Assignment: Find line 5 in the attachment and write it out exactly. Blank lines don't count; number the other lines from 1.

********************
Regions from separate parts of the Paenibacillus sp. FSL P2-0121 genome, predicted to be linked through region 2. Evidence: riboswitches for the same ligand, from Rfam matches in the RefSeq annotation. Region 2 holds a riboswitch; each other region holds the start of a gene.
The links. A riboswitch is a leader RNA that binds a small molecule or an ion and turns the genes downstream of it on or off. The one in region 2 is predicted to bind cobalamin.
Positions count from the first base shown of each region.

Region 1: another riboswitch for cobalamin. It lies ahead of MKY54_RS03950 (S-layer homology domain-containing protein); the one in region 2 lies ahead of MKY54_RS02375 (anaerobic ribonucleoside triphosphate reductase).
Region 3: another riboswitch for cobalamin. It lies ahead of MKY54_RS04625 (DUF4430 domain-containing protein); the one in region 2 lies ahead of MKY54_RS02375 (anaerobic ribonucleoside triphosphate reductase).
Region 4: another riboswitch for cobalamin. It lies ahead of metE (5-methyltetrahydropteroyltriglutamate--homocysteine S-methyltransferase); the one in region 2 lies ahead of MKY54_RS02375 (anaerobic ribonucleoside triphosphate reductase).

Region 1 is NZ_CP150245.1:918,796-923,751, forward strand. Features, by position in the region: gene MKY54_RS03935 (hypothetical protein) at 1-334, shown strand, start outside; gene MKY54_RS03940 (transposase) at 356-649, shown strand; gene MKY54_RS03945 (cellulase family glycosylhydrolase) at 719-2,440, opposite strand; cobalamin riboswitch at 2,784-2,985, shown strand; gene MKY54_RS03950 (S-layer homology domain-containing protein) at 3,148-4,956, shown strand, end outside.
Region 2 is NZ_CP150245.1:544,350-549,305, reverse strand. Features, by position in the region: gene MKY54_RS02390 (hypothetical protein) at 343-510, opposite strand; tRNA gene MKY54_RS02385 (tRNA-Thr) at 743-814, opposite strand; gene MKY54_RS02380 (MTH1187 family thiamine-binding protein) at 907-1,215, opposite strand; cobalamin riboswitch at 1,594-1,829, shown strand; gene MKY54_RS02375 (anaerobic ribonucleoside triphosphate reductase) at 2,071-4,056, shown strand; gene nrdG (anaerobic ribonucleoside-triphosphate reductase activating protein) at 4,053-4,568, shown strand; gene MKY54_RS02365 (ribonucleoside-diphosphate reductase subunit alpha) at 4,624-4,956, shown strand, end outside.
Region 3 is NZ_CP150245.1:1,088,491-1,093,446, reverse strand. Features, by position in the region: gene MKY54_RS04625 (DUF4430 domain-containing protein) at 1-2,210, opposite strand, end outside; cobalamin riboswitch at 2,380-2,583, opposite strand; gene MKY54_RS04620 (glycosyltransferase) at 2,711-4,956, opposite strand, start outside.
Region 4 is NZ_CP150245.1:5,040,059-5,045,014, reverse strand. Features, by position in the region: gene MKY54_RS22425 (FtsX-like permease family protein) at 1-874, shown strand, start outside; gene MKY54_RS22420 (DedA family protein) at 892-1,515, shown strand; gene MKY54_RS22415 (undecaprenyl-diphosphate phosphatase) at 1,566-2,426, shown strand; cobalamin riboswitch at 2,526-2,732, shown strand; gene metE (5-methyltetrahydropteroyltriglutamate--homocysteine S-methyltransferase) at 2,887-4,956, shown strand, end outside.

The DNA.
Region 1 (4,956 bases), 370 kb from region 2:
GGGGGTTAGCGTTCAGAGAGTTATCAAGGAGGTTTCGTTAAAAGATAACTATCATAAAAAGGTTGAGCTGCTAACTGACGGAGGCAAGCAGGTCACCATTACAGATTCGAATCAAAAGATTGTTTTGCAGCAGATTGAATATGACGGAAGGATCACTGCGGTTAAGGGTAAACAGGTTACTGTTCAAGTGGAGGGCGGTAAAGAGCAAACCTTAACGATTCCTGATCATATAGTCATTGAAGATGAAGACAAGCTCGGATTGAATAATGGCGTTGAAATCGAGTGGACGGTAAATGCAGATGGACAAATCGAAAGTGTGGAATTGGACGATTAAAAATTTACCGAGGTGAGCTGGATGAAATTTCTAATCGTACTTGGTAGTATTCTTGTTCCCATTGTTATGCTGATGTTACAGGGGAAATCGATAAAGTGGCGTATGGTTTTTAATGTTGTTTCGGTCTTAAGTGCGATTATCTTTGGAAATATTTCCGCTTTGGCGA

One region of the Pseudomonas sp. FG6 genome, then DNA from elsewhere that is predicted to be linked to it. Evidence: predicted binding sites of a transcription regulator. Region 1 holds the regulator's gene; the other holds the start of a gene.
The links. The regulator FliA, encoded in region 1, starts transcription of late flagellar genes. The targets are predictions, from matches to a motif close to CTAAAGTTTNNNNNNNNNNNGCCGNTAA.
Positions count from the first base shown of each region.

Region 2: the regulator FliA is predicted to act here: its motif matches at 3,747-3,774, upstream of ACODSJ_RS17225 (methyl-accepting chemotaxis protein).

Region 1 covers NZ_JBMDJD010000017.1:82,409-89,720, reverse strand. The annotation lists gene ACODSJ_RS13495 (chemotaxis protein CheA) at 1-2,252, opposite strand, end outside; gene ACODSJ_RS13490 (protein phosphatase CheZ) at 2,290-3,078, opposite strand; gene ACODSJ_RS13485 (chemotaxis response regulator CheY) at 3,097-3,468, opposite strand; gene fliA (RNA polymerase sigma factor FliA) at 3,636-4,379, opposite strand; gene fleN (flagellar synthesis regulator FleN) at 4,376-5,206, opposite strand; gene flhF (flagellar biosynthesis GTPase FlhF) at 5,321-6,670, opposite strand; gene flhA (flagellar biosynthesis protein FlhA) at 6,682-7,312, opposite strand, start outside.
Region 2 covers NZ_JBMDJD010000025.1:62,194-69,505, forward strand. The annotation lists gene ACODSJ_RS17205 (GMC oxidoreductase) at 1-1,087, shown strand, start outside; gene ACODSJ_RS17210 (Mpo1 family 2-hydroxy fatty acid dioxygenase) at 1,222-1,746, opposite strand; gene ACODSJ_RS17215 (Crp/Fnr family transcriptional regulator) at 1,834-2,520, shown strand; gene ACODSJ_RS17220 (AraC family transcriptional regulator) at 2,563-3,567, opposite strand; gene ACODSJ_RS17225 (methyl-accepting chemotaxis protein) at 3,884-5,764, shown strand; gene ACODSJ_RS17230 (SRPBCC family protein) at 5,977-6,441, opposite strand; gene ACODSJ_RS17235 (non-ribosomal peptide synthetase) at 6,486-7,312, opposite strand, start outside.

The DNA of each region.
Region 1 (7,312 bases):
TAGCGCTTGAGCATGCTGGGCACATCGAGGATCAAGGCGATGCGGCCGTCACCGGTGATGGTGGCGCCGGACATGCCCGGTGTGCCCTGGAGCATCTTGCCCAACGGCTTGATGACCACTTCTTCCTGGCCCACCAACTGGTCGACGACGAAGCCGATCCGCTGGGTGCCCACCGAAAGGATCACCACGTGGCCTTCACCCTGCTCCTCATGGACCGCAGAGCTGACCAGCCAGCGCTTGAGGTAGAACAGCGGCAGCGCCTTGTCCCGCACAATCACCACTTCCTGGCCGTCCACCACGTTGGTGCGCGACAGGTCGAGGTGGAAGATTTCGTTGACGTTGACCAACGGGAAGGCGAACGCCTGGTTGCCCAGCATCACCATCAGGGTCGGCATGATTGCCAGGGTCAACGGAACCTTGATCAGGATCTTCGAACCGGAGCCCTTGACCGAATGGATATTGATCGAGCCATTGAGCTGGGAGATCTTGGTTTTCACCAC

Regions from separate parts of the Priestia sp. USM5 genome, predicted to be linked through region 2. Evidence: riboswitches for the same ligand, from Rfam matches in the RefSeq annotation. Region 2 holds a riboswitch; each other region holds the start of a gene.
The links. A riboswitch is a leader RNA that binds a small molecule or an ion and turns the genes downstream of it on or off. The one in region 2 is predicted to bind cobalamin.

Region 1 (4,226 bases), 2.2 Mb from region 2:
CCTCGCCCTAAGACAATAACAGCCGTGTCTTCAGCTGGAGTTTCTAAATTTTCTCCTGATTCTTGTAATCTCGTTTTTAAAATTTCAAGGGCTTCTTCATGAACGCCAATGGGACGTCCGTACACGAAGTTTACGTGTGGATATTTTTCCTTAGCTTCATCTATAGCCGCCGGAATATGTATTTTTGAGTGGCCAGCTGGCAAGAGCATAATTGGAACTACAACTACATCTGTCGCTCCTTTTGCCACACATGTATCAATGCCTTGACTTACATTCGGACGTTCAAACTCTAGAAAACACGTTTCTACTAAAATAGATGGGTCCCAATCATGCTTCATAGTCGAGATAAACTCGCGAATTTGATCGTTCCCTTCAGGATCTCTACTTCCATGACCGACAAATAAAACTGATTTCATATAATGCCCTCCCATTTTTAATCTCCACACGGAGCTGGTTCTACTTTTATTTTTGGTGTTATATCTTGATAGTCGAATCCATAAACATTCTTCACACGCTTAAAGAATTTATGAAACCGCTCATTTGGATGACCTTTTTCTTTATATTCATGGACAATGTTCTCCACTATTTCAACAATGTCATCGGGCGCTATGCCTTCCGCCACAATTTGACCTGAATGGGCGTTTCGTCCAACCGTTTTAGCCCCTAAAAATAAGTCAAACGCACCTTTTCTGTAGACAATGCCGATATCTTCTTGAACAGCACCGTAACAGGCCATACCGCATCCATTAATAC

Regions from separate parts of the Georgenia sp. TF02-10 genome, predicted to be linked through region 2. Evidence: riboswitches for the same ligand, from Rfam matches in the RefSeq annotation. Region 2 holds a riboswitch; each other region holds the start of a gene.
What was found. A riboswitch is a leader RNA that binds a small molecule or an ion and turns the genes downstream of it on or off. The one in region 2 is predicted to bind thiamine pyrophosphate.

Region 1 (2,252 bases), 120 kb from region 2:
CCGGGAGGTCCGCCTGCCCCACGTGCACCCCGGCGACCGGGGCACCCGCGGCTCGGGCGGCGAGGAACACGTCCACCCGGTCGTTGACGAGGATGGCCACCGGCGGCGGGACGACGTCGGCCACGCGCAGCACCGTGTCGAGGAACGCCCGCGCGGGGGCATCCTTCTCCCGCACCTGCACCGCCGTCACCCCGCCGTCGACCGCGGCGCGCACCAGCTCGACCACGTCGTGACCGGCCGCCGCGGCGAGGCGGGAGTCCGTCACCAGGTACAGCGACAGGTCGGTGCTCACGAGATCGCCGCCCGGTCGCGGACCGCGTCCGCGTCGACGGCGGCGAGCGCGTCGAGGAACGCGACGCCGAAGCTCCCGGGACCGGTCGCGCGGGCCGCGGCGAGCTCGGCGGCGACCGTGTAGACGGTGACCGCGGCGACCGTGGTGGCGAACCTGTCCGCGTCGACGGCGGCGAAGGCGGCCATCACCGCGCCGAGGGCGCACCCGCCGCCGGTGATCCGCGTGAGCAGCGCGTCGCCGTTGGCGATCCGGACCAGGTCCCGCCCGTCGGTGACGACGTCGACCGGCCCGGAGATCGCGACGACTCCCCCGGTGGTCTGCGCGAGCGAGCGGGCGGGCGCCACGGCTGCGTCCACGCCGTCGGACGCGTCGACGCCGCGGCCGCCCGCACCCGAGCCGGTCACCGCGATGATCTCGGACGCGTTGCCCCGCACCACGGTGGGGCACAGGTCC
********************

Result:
Region 3: another riboswitch for cobalamin. It lies ahead of MKY54_RS04625 (DUF4430 domain-containing protein); the one in region 2 lies ahead of MKY54_RS02375 (anaerobic ribonucleoside triphosphate reductase).